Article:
or “Private schools are schools not administered by local or national government, which retain the right to select their student body and are funded in whole or in part by charging their students tuition rather than with public funds. In the United Kingdom and some other Commonwealth countries the use of the term is generally restricted to primary and secondary educational levels. It is almost never used of universities or other tertiary institutions”, Wikipedia,

    or “A school hat is controlled by an individual or agency other than a governmental entity, which is usually supported primarily by other than public funds, and the operation of whose program rests with someone other than publicly elected or appointed officials.”, http://www.schools.utah.gov/finance/

    Right? Are you telling me that public schols cannot expel students? Never? Or you don’t do it because you don’t want to lose the money that comes with them?

    And a look at the article you quoted says this:

    “…says that a disproportionate number of Latino students, many of whom are learning English, were asked to leave the school because they were not passing their classes and did not want to attend summer school or repeat a grade.”

    What cruelty! To ask a kid to leave because he couldn’t do the work and wasn’t willing to repeat the year or take classes in the summer! What’s next?

  3. “Are you telling me that public schols cannot expel students? Never? Or you don’t do it because you don’t want to lose the money that comes with them?”

    No, that is not what I wrote. What I actually wrote is that charters have, “unchecked, unreported, unparalleled powers of expulsion,” especially when compared to public schools. The example you quoted from the link I provided bears this out. While those individuals are hardly model students and, their choices do not warrant expulsion anywhere EXCEPT in the charter school reality. The point is not whether those kids are making the choice to be successful, or whether the school is acting in a “cruel” manner, as I’m sure you are aware. The issue at hand is the freedom to expel failing students from your school community. No public school can do this.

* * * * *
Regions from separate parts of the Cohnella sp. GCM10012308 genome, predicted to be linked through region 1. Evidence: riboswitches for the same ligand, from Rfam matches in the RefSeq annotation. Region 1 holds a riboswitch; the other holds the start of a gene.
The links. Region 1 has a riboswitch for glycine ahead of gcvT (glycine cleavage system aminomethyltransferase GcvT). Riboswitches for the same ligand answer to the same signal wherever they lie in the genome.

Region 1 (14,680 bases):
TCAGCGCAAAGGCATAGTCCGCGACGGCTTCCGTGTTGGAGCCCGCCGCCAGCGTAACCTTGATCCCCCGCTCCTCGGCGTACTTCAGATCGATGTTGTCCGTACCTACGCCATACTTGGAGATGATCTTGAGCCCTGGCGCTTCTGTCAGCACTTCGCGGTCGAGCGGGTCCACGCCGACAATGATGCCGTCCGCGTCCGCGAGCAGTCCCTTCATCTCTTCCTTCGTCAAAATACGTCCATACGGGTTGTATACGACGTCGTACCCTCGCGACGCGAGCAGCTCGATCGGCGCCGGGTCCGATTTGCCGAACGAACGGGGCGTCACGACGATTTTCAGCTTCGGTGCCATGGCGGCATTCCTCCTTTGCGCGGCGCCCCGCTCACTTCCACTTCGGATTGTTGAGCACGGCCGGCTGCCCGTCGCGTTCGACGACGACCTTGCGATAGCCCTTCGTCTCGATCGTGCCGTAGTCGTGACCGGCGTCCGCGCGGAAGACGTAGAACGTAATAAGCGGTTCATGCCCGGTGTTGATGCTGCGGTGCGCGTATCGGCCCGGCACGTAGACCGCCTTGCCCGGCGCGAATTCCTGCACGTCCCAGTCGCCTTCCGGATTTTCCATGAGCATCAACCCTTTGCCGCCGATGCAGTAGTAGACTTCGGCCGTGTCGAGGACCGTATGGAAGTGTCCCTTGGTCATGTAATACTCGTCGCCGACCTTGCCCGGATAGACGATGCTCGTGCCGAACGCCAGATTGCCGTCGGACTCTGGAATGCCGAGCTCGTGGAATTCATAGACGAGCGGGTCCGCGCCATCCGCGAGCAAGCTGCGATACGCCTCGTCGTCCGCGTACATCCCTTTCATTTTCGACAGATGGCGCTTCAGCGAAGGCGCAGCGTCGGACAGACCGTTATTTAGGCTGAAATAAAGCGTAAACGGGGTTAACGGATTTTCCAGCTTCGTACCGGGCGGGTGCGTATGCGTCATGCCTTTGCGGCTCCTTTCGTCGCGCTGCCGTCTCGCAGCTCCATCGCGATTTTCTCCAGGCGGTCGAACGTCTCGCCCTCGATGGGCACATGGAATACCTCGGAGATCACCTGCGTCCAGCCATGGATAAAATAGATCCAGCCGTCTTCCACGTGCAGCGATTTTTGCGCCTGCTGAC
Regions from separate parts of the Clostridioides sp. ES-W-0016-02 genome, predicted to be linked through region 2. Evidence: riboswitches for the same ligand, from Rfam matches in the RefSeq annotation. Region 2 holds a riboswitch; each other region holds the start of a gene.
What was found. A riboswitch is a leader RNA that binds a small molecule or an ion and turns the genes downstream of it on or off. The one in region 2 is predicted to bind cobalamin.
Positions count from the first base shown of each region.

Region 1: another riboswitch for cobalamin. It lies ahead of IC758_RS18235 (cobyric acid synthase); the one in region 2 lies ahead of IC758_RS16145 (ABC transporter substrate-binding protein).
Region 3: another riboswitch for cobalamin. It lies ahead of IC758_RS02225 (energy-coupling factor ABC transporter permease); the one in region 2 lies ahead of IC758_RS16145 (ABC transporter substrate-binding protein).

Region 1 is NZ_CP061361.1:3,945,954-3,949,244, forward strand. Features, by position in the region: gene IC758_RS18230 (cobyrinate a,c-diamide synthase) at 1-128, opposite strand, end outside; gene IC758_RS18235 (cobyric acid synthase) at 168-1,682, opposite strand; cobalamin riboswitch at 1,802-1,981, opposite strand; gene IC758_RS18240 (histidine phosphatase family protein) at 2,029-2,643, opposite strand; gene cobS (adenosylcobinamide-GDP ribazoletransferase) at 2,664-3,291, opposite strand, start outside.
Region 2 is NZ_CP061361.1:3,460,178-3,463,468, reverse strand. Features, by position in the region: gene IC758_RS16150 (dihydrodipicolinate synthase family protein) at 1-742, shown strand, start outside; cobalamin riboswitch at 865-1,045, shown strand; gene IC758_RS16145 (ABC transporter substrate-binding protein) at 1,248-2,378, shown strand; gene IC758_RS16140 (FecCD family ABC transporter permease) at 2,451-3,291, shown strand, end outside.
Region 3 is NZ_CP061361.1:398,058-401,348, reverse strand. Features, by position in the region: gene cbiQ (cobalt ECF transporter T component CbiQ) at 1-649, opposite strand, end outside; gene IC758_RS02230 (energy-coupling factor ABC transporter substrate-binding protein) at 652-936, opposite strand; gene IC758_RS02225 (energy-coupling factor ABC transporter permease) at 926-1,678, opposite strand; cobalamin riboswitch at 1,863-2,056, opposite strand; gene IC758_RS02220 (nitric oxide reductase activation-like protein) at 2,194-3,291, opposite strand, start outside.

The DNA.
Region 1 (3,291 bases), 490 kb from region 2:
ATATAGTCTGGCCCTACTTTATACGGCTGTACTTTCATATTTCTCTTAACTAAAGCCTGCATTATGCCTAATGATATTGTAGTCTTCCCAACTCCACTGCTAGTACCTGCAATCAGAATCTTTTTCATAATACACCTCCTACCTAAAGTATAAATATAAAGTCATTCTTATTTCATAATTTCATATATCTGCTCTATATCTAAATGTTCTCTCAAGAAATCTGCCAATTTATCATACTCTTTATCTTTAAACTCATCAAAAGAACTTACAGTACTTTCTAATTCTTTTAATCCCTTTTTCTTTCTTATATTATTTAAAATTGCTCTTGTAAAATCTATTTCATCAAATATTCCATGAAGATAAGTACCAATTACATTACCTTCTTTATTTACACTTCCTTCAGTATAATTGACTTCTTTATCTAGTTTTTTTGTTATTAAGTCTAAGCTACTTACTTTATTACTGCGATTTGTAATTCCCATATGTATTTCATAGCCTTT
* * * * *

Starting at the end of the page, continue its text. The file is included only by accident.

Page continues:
Let’s look at your defintions: “a school established and controlled privately”… “Private schools are schools not administered by local or national government”… “A school hat is controlled by an individual or agency other than a governmental entity.” I believe many, if not most, charters fit those definitions, especially those that function in the vein of Edison schools. The rest of the definitions concern funding, wherein charters, like many private universities are run on a combination of public and private funds. Downtown College Prep receives only 60% of its per student funding from public sources. http://www.downtowncollegeprep.org/faqs.php
    What’s the cut-off? Your definitions do not provide this answer.

    “Interesting abuse of the English language as usual, TMAO, a charter school is a “private school” because you want it to be so.”

    I offered an argument on why we should rethink or reapply our usage of the term. This is not an abuse.

  4. I checked out the story you cited, TMAO. It says High Tech High Bayshore tells students who’ve failed classes they have to make up the work in summer school or repeat the grade. Students who refuse to do this transfer out. What do you think happens to students at any public school who refuse to repeat a grade or a class they’ve failed? They are transferred to an alternative program. Most non-charter California public high schools have such programs for at-risk students, most of whom are Latino. They’re often called “opportunity” schools. Few of these students earn a high school diploma.

    The difference is that High Tech High Bayshore has high standards for students. They must take and pass college-prep courses with a C or better, so they can qualify for college. It’s not surprising that it’s more difficult for Latino students to meet this standard; they enter high school with much weaker reading and math skills than white or Asian-American students. I assure you the failure and drop-out rate is much higher for Latino students in all San Mateo County non-charter high schools.

    Downtown College Prep, the subject of my book, also requires students to pass college-prep courses with a C or better. Ninety percent of DCP students are Mexican-American, and about 40 percent are English Learners. Many do have to take summer school classes or repeat ninth grade because they’re so far behind academically when they start high school. Passing them along with a D- would do them no favors.

    I might add the school doesn’t have a separate curriculum for English Learners, other than English as a Second Language for ninth graders. Students are taught the same curriculum and held to the same expectations as other students. If they have to repeat a grade, it’s not considered a sign of failure. They just need more time to catch up.

    Private schools can pick and choose their students. Charter schools must take every student who applies, with a lottery to decide if there are more applicants than the school can handle.

  5. TMAO wrote:

    I offered an argument on why we should rethink or reapply our usage of the term. This is not an abuse.

    Sure it is.

    It’s the source of the operational budget that determines whether a school comes under the heading of private or public.